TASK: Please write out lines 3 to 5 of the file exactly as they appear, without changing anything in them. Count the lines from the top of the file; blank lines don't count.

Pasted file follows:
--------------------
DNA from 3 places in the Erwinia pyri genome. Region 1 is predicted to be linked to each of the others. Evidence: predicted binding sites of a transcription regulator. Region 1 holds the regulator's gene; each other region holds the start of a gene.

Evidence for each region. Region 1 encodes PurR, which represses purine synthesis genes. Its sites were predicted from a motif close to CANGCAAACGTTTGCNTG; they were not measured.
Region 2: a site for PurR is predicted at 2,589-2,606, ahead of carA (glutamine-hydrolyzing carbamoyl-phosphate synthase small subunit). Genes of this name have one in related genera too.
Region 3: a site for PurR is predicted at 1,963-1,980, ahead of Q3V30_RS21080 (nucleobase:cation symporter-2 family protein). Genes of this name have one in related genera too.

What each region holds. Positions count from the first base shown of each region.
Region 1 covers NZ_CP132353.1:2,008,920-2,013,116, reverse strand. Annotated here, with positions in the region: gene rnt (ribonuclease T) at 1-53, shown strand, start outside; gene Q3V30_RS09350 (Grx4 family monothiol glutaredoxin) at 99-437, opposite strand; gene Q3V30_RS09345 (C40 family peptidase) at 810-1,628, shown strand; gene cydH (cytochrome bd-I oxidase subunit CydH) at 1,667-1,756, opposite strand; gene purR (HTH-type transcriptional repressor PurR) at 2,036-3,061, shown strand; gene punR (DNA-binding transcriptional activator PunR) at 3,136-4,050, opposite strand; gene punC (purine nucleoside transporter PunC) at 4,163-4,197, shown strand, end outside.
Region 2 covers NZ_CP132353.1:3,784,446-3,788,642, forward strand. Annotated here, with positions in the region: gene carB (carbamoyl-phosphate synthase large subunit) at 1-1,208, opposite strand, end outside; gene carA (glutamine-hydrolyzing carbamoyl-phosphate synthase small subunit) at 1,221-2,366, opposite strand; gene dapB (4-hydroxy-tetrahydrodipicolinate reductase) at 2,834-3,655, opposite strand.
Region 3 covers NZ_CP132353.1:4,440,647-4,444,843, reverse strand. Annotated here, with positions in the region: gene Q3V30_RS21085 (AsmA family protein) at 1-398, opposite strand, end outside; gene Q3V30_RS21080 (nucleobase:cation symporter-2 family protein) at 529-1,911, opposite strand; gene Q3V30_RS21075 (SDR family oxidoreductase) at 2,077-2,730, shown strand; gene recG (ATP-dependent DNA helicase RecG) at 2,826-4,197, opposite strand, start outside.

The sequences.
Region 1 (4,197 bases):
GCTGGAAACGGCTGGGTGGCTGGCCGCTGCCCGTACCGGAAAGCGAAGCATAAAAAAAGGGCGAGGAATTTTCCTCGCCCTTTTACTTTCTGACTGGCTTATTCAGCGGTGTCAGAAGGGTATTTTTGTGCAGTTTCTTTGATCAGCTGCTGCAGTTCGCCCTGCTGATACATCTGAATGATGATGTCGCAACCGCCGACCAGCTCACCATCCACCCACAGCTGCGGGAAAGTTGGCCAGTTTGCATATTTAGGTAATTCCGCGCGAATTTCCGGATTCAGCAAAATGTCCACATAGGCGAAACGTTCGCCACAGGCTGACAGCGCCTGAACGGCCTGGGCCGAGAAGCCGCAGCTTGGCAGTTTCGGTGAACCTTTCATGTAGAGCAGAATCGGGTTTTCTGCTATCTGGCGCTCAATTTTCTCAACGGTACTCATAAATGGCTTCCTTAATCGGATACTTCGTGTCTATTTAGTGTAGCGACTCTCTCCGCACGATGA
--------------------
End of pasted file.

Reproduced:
Region 2: a site for PurR is predicted at 2,589-2,606, ahead of carA (glutamine-hydrolyzing carbamoyl-phosphate synthase small subunit). Genes of this name have one in related genera too.
Region 3: a site for PurR is predicted at 1,963-1,980, ahead of Q3V30_RS21080 (nucleobase:cation symporter-2 family protein). Genes of this name have one in related genera too.

What each region holds. Positions count from the first base shown of each region.